There are times where the partnership might not be mutually beneficial. One audience might not match up perfectly, but you know the expertise needed is there. That's okay, as long as that's discussed up front and the expectations are clear from the beginning.
Choosing a partner should be taken seriously; if you're going to be working closely with a company, you want to be sure that your association will enhance your image as well as that of your potential partner.
Additionally, please recall that you're asking this other company to do you a favor; the easier you make it for them, the more likely they'll be to participate willingly. They will remember you and your company fondly, making it more probable that they'd step in and work with you again in the future, or reciprocate the favor at a later time.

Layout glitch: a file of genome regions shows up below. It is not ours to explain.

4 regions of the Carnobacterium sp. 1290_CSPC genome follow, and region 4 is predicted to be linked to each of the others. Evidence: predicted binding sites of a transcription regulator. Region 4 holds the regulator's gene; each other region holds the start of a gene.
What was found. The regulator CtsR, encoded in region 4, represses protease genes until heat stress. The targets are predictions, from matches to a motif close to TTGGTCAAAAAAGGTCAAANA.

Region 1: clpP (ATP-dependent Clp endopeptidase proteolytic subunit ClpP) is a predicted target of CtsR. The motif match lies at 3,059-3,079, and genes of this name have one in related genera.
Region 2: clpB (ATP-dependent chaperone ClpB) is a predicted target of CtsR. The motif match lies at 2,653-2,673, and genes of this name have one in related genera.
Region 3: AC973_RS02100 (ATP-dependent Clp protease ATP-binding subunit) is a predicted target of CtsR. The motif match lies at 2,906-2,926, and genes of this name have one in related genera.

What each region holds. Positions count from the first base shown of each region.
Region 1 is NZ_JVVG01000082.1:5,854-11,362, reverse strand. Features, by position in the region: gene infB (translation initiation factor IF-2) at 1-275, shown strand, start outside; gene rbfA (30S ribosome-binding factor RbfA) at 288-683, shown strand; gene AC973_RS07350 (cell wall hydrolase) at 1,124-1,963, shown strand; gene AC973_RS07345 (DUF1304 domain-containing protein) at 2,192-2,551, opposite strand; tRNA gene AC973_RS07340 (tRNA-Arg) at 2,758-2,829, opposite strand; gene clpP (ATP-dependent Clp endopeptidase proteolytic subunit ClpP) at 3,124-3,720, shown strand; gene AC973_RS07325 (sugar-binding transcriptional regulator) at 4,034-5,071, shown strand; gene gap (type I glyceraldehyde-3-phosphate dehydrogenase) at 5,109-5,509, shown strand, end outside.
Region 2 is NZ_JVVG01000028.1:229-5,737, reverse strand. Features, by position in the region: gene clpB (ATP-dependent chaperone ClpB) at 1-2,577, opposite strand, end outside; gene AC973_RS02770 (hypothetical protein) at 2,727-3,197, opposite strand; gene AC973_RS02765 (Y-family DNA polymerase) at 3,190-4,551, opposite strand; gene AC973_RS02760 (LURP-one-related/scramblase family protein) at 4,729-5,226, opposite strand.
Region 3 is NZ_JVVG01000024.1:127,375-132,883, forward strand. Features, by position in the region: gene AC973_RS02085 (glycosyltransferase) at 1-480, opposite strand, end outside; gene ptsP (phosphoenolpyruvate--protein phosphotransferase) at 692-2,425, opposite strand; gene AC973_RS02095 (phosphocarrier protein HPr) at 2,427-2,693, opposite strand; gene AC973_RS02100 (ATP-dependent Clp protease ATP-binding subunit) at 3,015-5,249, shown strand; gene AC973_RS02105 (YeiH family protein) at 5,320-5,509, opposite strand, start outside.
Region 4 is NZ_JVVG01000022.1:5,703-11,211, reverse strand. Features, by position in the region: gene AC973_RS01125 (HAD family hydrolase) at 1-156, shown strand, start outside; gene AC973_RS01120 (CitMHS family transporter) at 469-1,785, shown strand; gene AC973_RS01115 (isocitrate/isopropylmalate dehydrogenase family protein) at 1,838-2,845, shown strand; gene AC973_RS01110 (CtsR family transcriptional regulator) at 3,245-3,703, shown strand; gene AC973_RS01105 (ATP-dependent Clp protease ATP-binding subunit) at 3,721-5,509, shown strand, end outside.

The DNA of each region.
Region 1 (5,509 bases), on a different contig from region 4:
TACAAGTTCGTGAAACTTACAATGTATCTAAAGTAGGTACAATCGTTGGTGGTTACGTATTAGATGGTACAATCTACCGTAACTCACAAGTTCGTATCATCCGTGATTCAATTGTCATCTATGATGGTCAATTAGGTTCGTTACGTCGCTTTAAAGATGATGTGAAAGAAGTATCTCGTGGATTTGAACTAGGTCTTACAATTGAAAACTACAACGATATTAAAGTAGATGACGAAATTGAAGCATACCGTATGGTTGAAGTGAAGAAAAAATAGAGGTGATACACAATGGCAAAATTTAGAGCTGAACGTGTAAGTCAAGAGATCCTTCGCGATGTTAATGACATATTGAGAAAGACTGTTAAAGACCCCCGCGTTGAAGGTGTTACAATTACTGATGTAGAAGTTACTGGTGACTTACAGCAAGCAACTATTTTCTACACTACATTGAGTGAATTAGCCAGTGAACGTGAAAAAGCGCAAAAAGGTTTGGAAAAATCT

Remember, this should be your first step—not selecting the content. Once you've chosen your collaborator, your topic will sort of choose itself.
ng the Content
As we said above, your choice of partner will really guide the topic that you write about. You'll want it to be something that speaks to your audience and be a topic that your partner can provide a deeper level of understanding than what you are able to provide.
There are several options available for collaboration.